Have you had a discussion with government officials to say how did they respond to your issues? Are they saying don’t worry or are they saying it’s a big issue? Are they saying to wait until the regulations come out and I think the issue will be resolved? What was their response?

Mr. Brazeau: We have been engaged with the federal government on this since 2016 with the Environmental Assessment Review expert. We have submitted to the Standing Committee on Environment and Sustainable Development. We have put forward our concerns. As a result of that we have not seen any significant movement or change on the wording. That’s why we have some concerns: we feel we have expressed our concerns and we have put forward some recommendations. We have yet to see any concrete steps taken.

Senator Massicotte: You are in direct contact with them?

Mr. Brazeau: We’ve been in direct contact.

Senator Massicotte: When they do that and you ask why they are not responding to your concerns, what do they say? “We don’t agree with you? You are misunderstanding our issue?” What’s the bottom line?

Mr. Brazeau: We just have not seen any concrete actions as to why.

Senator Massicotte: Have they made verbal promises? Have they told you not to worry about it?

Mr. Brazeau: I think what we have been hearing is it’s a work in progress. There is consultation happening with various parties across the country. They are getting input. We are expecting that process is unfolding as they say it is but at the end of the day we feel this bill needs some amendments in order for it to be workable for us.

Mr. Buy: The premise of your question is that we are dealing with concerns and not facts. The fact is that we have received information from the department telling us that cable ferries would be included on the list of major work orders. That’s a fact.

Senator Massicotte: — repair of existing cables.

Mr. Buy: For repairs of existing cables, this is a fact. It is not a question or a hypothetical issue. We are concerned due to the fact that we’ve been told this. Otherwise, I wouldn’t be here today, senator.

Senator Massicotte: Under the old legislation, it was not applicable. I noticed in your presentation that you don’t include Quebec.

Mr. Buy: There are very few cable ferries in Quebec, senator.


We also represent Quebec, without any problems. We did not receive the information to include it in the documents. We did not have any issues.

Senator Massicotte: Fine, thank you.


Senator Neufeld: Thank you for being here. Most of my questions have been responded to, but when did you find out that cable ferries would be included? Was it last November? Was that when the legislation was tabled?

Mr. Buy: I know we received that information in November of last year. We were in discussions with the department earlier last summer. We had an indication we would be included, but in November we received that information.

Senator Neufeld: That surprises me but it does lead me to believe that Bill C-69 is so intrusive on so many things that are not answered that it is a piece of legislation that is going to cause some real problems in Canada.

Do you think something like Bill C-69, as far-reaching as it is, should have a set of regulations with it so that folks like yourself could look at those regulations instead of someone in government saying smile and be happy?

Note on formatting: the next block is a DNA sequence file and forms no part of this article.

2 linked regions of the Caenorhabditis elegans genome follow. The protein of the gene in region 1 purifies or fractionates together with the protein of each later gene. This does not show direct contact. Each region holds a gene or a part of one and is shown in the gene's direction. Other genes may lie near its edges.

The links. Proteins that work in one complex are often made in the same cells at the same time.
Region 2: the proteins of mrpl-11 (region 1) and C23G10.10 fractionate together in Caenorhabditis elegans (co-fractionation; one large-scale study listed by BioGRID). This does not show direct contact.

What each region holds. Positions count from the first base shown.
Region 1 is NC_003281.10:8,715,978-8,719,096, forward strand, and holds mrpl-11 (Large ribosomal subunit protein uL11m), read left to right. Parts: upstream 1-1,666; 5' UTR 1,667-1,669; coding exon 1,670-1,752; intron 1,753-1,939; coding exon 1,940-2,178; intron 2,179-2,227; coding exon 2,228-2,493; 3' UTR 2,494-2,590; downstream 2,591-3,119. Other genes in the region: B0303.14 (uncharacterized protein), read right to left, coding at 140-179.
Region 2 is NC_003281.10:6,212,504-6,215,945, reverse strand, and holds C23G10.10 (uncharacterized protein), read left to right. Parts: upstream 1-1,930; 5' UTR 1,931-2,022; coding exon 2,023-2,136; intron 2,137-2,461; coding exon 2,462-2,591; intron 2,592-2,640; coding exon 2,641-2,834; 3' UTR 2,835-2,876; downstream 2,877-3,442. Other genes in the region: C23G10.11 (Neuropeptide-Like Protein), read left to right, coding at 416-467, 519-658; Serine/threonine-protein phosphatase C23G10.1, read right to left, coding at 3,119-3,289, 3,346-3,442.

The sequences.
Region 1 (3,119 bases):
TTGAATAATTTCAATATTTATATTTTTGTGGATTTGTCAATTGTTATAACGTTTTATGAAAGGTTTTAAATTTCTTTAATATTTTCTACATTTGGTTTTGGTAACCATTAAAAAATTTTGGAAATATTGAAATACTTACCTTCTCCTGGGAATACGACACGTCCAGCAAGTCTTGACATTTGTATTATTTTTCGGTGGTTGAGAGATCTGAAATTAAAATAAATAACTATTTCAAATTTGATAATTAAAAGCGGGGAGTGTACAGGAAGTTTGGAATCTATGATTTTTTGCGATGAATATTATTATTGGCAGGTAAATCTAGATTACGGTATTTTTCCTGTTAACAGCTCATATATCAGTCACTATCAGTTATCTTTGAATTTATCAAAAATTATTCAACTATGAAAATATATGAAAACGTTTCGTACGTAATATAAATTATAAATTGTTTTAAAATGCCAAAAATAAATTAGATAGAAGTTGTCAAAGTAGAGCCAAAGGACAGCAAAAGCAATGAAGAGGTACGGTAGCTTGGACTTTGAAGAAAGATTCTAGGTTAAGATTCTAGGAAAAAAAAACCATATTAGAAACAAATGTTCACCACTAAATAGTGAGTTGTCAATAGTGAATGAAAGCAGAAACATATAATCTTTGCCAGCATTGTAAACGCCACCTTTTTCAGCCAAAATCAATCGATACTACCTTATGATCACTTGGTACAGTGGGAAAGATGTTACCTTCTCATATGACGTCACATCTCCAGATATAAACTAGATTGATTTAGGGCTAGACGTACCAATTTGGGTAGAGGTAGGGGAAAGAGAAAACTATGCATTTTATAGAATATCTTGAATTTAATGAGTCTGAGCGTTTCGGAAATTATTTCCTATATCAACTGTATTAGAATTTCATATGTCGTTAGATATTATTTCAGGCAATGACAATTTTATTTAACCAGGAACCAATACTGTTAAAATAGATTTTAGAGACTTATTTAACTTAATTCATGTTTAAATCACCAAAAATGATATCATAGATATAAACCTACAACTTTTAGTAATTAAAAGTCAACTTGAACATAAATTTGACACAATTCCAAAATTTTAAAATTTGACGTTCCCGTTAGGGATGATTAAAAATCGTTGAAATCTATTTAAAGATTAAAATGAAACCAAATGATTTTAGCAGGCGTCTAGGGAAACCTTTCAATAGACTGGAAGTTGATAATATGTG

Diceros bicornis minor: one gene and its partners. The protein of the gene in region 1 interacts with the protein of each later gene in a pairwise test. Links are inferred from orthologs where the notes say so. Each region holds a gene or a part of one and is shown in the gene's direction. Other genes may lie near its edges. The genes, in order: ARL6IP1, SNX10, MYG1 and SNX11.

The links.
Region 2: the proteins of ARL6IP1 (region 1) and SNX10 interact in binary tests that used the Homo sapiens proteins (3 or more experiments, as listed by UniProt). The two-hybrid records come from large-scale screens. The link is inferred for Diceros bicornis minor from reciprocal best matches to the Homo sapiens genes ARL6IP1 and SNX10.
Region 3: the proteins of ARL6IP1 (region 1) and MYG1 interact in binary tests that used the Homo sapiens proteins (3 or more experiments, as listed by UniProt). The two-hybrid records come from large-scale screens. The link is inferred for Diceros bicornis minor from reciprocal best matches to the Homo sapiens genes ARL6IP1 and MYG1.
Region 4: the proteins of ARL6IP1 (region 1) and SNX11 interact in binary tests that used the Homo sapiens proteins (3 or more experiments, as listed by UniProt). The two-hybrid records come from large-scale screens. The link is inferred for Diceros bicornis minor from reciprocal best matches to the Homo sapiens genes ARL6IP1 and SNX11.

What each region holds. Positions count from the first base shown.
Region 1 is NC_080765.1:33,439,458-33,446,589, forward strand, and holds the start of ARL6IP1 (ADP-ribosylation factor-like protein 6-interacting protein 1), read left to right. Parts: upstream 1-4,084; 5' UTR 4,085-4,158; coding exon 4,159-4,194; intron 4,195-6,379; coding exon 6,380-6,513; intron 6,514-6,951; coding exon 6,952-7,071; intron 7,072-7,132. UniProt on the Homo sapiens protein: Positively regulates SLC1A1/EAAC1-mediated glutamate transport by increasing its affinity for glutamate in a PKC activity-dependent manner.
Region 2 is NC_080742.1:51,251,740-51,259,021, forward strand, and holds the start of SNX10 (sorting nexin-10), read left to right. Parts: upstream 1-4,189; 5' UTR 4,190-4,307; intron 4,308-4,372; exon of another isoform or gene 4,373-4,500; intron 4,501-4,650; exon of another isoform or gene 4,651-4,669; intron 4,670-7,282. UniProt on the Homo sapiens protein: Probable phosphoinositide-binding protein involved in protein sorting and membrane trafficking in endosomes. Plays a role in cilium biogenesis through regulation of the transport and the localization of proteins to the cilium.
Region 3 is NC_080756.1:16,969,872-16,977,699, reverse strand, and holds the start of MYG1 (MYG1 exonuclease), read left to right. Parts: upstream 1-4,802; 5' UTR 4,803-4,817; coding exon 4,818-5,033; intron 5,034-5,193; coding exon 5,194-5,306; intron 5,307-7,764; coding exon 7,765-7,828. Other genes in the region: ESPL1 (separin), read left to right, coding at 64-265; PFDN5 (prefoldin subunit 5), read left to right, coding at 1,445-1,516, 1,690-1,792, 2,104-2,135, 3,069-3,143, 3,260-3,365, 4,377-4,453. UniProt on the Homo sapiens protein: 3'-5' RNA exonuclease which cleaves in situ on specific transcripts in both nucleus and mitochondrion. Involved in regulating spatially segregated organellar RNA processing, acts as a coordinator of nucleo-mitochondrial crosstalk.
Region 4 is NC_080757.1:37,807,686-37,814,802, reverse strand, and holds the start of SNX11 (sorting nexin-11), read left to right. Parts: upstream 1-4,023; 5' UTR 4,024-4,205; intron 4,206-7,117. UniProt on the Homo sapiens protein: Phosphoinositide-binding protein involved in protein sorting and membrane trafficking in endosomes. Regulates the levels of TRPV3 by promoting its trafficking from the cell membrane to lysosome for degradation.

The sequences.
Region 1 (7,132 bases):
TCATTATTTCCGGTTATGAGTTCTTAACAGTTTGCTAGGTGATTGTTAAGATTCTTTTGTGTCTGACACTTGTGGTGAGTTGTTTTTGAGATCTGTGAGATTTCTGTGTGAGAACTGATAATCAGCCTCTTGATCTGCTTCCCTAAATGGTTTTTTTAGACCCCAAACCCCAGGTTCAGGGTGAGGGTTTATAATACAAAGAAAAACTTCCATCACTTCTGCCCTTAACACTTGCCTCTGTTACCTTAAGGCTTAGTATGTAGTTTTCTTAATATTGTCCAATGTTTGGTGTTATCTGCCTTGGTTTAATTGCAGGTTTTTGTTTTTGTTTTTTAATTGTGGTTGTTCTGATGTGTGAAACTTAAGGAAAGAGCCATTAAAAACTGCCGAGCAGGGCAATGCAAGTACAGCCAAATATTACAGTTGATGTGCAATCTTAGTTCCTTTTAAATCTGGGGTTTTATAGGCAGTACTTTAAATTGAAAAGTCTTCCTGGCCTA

Don’t worry. I’ll pat you on the back and I’ll take care of you later. What do you think — both the Railway Association and yourself?

Mr. Buy: We have been increasingly concerned about the tendency to have sweeping legislation presented and being told regulation will be coming and everything will be fine. I refer you to another debate that took place not too long ago in the Senate on the marijuana legislation. It was the same issue. We were told don’t worry for positions. Don’t worry. Be happy. We will deal with this. The fact is nothing has been done. We are concerned about what the regulation will look like and we are concerned about the impact of this on the future.

Senator Neufeld: Okay.

And the Railway Association?

Mr. Brazeau: The only thing I will add is we have been in contact with the Department of Environment for some time. We have only just started to engage with Transport Canada two weeks ago on regulation. Obviously, Railways and Transport Canada work hand in hand in operations and regulations affecting train operations. Specifically on this issue, however, we only started discussions with them two weeks ago.

Senator Neufeld: I would assume from that regulations are a while coming, if you just started discussions. Or do they have a set of regulations that they presented to you? We haven’t seen any regulations. We’ve been told the same thing: smile and be happy. Have you seen a set of regulations?

Ms. Heft: We have not seen a set of regulations from either Environment or Transport. However, Transport has put out a general policy. They have been consulting on the policy that would underpin the regulations.

One element of concern for us is bridges are caught as major works. As you can imagine, the New Westminster bridge over the Fraser River is different from a small railway bridge over a creek, for example. We are concerned that they are being categorized as bridges. The Department of Environment has been in greater consultation earlier on in the process with respect to regulations. We were a little surprised they were consulting on the regulations even before the bill was passed, but that’s a good sign of engagement. We don’t have policy decisions from them in terms of the project list.